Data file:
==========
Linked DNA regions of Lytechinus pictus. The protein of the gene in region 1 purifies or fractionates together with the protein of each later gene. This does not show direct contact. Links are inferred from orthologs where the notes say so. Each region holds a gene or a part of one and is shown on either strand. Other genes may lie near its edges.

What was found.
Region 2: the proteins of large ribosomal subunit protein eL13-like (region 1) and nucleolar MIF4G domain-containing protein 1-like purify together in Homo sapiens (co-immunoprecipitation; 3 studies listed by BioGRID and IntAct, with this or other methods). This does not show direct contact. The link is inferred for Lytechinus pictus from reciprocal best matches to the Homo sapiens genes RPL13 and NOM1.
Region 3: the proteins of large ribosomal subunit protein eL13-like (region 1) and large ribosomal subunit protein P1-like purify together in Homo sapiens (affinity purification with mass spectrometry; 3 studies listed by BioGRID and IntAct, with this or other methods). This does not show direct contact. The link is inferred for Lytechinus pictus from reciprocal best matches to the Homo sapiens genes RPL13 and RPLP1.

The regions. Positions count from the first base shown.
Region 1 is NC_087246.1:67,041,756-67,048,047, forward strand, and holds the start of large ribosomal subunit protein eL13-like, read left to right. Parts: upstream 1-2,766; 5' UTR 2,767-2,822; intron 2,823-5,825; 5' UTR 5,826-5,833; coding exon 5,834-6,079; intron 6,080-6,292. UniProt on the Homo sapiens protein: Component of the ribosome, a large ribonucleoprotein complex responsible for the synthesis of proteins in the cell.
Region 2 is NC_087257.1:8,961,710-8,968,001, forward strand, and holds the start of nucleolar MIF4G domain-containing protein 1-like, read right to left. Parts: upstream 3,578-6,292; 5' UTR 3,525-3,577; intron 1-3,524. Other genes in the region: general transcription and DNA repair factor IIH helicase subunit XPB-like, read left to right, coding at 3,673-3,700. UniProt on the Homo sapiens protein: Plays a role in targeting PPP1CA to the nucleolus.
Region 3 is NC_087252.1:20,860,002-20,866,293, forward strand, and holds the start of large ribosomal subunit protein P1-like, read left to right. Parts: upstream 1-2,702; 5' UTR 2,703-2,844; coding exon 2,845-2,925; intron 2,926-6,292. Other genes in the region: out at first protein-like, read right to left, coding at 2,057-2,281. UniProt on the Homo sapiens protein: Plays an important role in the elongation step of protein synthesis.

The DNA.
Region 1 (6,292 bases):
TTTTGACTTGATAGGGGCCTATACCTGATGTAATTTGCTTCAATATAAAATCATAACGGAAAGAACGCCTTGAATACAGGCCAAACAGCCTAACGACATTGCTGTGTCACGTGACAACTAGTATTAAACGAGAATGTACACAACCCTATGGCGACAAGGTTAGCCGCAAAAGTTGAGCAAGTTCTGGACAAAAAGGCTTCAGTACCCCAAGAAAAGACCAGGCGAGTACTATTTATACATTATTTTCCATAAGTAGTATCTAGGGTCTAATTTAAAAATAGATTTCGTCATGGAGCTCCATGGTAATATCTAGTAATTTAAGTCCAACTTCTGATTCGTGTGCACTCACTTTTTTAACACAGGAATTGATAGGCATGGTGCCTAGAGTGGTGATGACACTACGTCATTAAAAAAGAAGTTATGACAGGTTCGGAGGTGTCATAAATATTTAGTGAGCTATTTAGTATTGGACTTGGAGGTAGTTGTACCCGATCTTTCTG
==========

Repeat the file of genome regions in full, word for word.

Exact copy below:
Linked DNA regions of Lytechinus pictus. The protein of the gene in region 1 purifies or fractionates together with the protein of each later gene. This does not show direct contact. Links are inferred from orthologs where the notes say so. Each region holds a gene or a part of one and is shown on either strand. Other genes may lie near its edges.

What was found.
Region 2: the proteins of large ribosomal subunit protein eL13-like (region 1) and nucleolar MIF4G domain-containing protein 1-like purify together in Homo sapiens (co-immunoprecipitation; 3 studies listed by BioGRID and IntAct, with this or other methods). This does not show direct contact. The link is inferred for Lytechinus pictus from reciprocal best matches to the Homo sapiens genes RPL13 and NOM1.
Region 3: the proteins of large ribosomal subunit protein eL13-like (region 1) and large ribosomal subunit protein P1-like purify together in Homo sapiens (affinity purification with mass spectrometry; 3 studies listed by BioGRID and IntAct, with this or other methods). This does not show direct contact. The link is inferred for Lytechinus pictus from reciprocal best matches to the Homo sapiens genes RPL13 and RPLP1.

The regions. Positions count from the first base shown.
Region 1 is NC_087246.1:67,041,756-67,048,047, forward strand, and holds the start of large ribosomal subunit protein eL13-like, read left to right. Parts: upstream 1-2,766; 5' UTR 2,767-2,822; intron 2,823-5,825; 5' UTR 5,826-5,833; coding exon 5,834-6,079; intron 6,080-6,292. UniProt on the Homo sapiens protein: Component of the ribosome, a large ribonucleoprotein complex responsible for the synthesis of proteins in the cell.
Region 2 is NC_087257.1:8,961,710-8,968,001, forward strand, and holds the start of nucleolar MIF4G domain-containing protein 1-like, read right to left. Parts: upstream 3,578-6,292; 5' UTR 3,525-3,577; intron 1-3,524. Other genes in the region: general transcription and DNA repair factor IIH helicase subunit XPB-like, read left to right, coding at 3,673-3,700. UniProt on the Homo sapiens protein: Plays a role in targeting PPP1CA to the nucleolus.
Region 3 is NC_087252.1:20,860,002-20,866,293, forward strand, and holds the start of large ribosomal subunit protein P1-like, read left to right. Parts: upstream 1-2,702; 5' UTR 2,703-2,844; coding exon 2,845-2,925; intron 2,926-6,292. Other genes in the region: out at first protein-like, read right to left, coding at 2,057-2,281. UniProt on the Homo sapiens protein: Plays an important role in the elongation step of protein synthesis.

The DNA.
Region 1 (6,292 bases):
TTTTGACTTGATAGGGGCCTATACCTGATGTAATTTGCTTCAATATAAAATCATAACGGAAAGAACGCCTTGAATACAGGCCAAACAGCCTAACGACATTGCTGTGTCACGTGACAACTAGTATTAAACGAGAATGTACACAACCCTATGGCGACAAGGTTAGCCGCAAAAGTTGAGCAAGTTCTGGACAAAAAGGCTTCAGTACCCCAAGAAAAGACCAGGCGAGTACTATTTATACATTATTTTCCATAAGTAGTATCTAGGGTCTAATTTAAAAATAGATTTCGTCATGGAGCTCCATGGTAATATCTAGTAATTTAAGTCCAACTTCTGATTCGTGTGCACTCACTTTTTTAACACAGGAATTGATAGGCATGGTGCCTAGAGTGGTGATGACACTACGTCATTAAAAAAGAAGTTATGACAGGTTCGGAGGTGTCATAAATATTTAGTGAGCTATTTAGTATTGGACTTGGAGGTAGTTGTACCCGATCTTTCTG